System for reviewing public rent under fire
Executive councillor Anthony Cheung Bing-leung, who is widely tipped to be the next housing minister, said publicly for the first time that the mechanism determining public rent should be reviewed.
The Housing Authority member and scholar also said the recent resumption of the Home Ownership Scheme and an increase in the number of public rental flats should be the leading measures used to balance the lack of affordable homes in the private market.
Cheung's comments, at an authority meeting yesterday, came two weeks after a decision to give public housing tenants a one-month waiver to ease the pain of a 10 per cent rent rise, the maximum allowed. This is on top of the two-month waiver granted in the budget earlier this year.
The decision two weeks ago attracted criticism that the mechanism was 'unofficially dead'.
At that time, Cheung, the chairman of the authority's subsidised housing committee, disagreed, saying it would take time to change the mechanism.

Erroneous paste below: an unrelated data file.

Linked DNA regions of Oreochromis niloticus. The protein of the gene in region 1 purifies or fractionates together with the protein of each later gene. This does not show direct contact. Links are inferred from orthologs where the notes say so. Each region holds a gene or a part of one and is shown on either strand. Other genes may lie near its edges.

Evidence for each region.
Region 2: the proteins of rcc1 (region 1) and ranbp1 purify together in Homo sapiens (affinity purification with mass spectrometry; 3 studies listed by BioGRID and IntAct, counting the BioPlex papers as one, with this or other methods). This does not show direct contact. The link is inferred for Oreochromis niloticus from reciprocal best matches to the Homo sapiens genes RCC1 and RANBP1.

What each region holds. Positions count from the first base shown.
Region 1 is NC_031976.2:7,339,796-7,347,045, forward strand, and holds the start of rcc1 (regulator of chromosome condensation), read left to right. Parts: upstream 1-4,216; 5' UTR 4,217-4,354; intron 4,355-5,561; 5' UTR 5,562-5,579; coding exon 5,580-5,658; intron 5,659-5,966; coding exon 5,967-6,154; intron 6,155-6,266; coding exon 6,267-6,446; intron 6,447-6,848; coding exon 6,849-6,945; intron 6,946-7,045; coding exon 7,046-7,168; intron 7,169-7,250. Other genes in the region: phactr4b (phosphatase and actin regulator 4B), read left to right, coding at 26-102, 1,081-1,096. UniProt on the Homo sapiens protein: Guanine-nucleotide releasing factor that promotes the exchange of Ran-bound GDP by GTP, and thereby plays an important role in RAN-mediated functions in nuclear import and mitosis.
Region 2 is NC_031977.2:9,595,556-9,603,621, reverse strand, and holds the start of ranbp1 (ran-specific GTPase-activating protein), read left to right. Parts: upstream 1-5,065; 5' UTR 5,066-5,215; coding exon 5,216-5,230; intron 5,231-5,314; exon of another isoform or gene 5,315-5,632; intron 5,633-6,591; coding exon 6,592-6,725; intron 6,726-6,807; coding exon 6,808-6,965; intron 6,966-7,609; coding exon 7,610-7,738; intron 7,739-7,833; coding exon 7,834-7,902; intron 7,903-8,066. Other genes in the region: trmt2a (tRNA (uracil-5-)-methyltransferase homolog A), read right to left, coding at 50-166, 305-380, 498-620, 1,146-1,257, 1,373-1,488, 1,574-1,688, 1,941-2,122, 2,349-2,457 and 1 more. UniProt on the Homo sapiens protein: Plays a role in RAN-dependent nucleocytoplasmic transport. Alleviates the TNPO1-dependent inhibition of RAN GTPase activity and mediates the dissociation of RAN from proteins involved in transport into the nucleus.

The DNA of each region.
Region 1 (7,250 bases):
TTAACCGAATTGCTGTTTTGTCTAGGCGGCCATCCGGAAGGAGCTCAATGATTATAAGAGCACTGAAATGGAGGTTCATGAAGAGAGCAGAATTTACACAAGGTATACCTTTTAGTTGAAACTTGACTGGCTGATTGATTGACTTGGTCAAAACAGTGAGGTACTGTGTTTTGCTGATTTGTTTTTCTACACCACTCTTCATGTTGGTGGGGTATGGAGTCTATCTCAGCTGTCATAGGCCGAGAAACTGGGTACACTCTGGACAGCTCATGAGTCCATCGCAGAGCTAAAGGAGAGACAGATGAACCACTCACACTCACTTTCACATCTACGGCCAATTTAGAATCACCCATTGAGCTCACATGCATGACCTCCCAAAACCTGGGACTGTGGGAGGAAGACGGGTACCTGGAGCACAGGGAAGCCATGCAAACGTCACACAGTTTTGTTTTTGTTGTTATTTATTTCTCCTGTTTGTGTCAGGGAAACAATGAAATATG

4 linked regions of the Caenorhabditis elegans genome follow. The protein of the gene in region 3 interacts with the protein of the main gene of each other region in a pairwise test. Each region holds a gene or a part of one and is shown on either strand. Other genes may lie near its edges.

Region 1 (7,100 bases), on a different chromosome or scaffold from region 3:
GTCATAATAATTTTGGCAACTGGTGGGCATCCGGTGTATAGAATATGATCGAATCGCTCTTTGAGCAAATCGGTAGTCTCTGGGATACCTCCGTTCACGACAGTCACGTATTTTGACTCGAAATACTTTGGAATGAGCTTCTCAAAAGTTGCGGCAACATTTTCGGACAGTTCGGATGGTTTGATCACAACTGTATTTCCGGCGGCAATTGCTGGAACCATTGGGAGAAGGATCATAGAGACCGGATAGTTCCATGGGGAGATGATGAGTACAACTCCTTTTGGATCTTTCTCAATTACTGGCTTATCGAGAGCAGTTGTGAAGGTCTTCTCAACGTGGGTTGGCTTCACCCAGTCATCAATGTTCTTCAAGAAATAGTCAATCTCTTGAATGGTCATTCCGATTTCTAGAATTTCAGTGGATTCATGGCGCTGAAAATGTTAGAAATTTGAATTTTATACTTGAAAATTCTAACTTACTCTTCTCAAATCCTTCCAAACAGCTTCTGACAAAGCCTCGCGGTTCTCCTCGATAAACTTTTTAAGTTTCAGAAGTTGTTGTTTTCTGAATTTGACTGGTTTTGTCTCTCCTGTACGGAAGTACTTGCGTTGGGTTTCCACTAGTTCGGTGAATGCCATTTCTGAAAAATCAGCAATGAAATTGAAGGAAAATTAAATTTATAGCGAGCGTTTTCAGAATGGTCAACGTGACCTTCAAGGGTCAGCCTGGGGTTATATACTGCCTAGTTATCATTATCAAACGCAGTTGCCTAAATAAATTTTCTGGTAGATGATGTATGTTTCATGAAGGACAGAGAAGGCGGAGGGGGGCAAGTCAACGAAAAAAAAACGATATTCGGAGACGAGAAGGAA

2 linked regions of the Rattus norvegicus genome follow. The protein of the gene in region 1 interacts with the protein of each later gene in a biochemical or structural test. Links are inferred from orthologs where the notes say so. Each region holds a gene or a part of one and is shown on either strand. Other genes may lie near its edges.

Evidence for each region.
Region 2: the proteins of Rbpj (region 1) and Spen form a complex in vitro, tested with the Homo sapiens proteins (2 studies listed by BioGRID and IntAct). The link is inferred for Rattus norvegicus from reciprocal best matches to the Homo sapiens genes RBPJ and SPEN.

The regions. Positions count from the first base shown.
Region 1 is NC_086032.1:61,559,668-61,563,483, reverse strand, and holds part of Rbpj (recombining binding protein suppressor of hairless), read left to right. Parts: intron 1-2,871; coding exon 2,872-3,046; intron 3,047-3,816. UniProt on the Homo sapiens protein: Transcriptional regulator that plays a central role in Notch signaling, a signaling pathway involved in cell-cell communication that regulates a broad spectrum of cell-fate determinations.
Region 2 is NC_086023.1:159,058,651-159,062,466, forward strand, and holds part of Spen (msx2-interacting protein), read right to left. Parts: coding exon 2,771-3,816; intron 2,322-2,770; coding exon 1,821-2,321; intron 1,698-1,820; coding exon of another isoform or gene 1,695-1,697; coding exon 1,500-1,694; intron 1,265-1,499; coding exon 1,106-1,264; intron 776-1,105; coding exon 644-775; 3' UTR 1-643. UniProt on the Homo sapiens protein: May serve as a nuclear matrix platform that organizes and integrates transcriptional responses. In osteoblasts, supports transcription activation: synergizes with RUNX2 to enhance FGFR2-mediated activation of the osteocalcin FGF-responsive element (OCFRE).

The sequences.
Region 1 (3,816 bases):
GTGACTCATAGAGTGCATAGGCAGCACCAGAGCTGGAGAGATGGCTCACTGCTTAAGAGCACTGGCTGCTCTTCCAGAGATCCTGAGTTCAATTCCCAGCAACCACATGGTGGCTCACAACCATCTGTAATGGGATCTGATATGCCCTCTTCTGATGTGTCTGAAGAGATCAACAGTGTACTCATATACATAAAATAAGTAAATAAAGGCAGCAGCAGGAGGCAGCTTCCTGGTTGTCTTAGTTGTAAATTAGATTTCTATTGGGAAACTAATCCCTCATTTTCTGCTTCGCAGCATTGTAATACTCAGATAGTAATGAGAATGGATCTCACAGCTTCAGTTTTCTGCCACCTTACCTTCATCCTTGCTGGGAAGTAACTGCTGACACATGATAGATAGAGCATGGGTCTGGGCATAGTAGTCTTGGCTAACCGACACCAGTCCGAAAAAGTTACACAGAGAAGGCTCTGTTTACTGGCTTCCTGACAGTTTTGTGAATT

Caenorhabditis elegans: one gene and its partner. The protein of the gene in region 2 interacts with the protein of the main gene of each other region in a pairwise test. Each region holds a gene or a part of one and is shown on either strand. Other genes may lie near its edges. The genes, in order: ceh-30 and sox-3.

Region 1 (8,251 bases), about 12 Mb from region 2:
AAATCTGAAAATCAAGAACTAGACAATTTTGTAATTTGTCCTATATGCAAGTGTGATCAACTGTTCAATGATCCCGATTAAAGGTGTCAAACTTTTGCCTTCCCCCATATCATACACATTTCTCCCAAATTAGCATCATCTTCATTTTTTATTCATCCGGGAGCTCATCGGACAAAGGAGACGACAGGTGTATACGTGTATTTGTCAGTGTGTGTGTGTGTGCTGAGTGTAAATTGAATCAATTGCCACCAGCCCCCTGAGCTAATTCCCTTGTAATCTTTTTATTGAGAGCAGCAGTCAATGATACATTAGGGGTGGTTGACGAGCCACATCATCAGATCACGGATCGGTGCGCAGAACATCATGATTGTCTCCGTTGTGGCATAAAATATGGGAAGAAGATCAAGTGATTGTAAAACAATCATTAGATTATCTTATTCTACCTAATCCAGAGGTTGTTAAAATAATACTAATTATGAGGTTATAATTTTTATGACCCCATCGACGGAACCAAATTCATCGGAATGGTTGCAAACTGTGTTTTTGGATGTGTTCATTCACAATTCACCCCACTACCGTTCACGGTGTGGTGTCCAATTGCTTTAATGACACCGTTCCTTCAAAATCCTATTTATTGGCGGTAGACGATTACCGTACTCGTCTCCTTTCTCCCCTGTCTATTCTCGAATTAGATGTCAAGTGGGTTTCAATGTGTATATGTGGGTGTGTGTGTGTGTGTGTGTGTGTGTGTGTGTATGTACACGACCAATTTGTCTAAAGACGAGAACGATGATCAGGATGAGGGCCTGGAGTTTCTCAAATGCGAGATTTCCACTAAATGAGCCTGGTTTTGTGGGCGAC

But at yesterday's meeting, he said: 'The description [that the mechanism was not working any more] has oversimplified the fact, but it does reflect the problems we are facing when the mechanism is put into practice. Perhaps there's really a need to review the mechanism.'
The rent adjustment mechanism was set up in 2007, and the first review was done in 2010, when a 4.62 per cent rise was almost completely offset by a two-month waiver. The 10 per cent rise was the result of a second review under the mechanism.
Cheung also said yesterday that the government should start planning the supply of land early to increase the number of public rental flats. An increasing demand from single and young people for public rental housing should be studied as well, Cheung said.